By Aaron Stilley
Mystery Ball ’58 Guest Blogger
Ready for a little Bob Cerv lore?
Most baseball fans are probably familiar with Cerv, the fourth outfielder on the potent early 60s Yankee teams (and played amiably by Chris Bauer in Billy Crystal’s 2001 HBO film about Roger Maris), but in 1958, he was a legitimate MVP candidate for the fledgling Kansas City Athletics. If you want to talk Strat-O-Matic realism, his Mystery Ball stats through July 22 are .330, with 26 homers, 72 RBIs and a .615 slug. In real life on that same date: .325, with 24 homers, 66 RBIs, and a .629 slug.
Heading into ‘58, though, Cerv was a 32-year-old marginal major leaguer. After seven years in the Yankees organization that included plenty of cups of coffee but no regular major league gig, the Kansas City A’s purchased his services before the ’57 season. A full-time starting spot was finally his, but he had a disappointing year. He was looking at the possibility of being platooned in ’58, if he won a job at all. Motivated by the sense that ’58 was a now or never year, Cerv shed 15 pounds in the off-season, earned the right to remain the A’s full-time left-fielder, and shot out of the gates like a bucking bronco. Just 25 games in, Cerv had 11 homers (equaling his ’57 total) and 30 RBI. But On May 17, Cerv made the curious decision to try to score from second on a squeeze play. Not surprisingly, Detroit catcher Red Wilson was waiting for him at the plate with the ball. Cerv slammed into Wilson, who held onto the ball, and Cerv came away with a broken jaw.
Cerv said, “From opening day one I had a hot bat…And now here I was, flat on my back at St. Luke’s Hospital in Kansas City, waiting for them to set my jaw and listening to a nurse tell me it might be six weeks before I could play ball again. The last thing I remember thinking just before going to sleep was thinking over and over to myself, ‘Not me! They won’t keep me out six weeks—or even six days!’” Cerv’s jaw was wired shut to allow it to heal. His teammates sent him a gift basket of chewing tobacco and gum as a prank. Incredibly, Cerv forced his way back into the lineup after missing just three games. After a swing and miss in his first game back, his jaw hurt so much Cerv thought he’d “jarred it out of place.” He played the next month subsisting on a liquid diet and in a great deal of pain. Cerv said, “Whenever I threw hard, I thought my teeth would come right out of my mouth. And when I slid, which wasn’t often, my whole face hurt.” He couldn’t breathe naturally so sucked on an oxygen tank in the dugout. During a road trip in Washington, Cerv dumped his hotel room service dinner into a blender and sent it flying around the room when he forgot to put the lid on. Somehow he clouted six round trippers in that miserable month and still led the league when the wires were removed on June 16.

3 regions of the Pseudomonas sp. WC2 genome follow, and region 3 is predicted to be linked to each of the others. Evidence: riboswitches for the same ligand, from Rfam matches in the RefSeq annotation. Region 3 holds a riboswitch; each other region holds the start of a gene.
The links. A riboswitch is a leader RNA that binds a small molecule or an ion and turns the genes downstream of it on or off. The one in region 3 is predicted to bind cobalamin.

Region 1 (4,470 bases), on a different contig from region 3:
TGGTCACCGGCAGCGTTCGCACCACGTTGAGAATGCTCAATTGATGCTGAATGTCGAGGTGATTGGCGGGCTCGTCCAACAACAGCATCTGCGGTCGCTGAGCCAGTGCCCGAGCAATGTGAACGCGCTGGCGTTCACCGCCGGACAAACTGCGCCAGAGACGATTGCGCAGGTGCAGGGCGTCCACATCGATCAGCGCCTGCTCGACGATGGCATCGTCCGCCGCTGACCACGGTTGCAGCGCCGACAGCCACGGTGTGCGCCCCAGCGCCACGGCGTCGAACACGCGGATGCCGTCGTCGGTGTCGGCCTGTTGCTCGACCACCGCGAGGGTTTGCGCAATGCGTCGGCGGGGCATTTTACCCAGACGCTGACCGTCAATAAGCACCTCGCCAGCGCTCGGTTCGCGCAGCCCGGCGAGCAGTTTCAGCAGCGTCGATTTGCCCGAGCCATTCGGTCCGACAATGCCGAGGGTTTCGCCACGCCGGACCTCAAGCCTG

On July 1, Cerv broke a toe but only sat out two games. He hit home run number 22 in his first game back. Cerv started the All-Star game on July 8, where he collected a single and an intentional walk in three trips to the plate to go along with a “sparkling” catch in left. As a team, the A’s were off to a surprisingly good start, clinging to a winning record of 38-37 at the All-Star break, good for second place. The team success, of course due in large part to Cerv’s heavy hitting, motivated Cerv to stay in the lineup despite the serious injuries.
In addition to his broken jaw and toe, Cerv also busted his hand running into a wall, sprained his knee on a slide, and was stung by pitches to the hand and elbow during the year. “One thing’s for sure,” said A’s teammate Joe DeMaestri, “Cerv leads the major leagues in pain this year.” The toe may have been the worst of them because it forced him to ease up on his swing. Bob Cerv Night took place at KC’s Municipal Stadium on July 22nd, with former President Harry Truman and the governors of Kansas, Missouri, and Cerv’s native Nebraska making presentations in Cerv’s honor. Cerv was presented with an organ, color TV, washing machine, and side of beef.
His torrid home run pace slowed down, though slightly, in the second half. The only home run drought of any significance came during August when Cerv played 22 games without going yard. He bounced back with nine homers in the season’s final month to finish with 38, good for fourth in the AL. After the break, the A’s had resumed their losing ways, and quickly tumbled down to more familiar territory in fifth, sixth, then seventh place, where they would end the year. Still, their 73-81 record was the best a Kansas City A’s team would muster in 13 seasons, and Cerv’s season was the best individual year ever by a Kansas City A’s player.
“I Played Without Eating,” Bob Cerv, Saturday Evening Post, July 19, 1958
The Sporting News
The Kansas City Athletics, John E. Peterson
In addition to guest managing our ’58 A’s, Aaron Stilley is the creator of Royal Heritage, a great historical site celebrating Kansas City baseball past and present.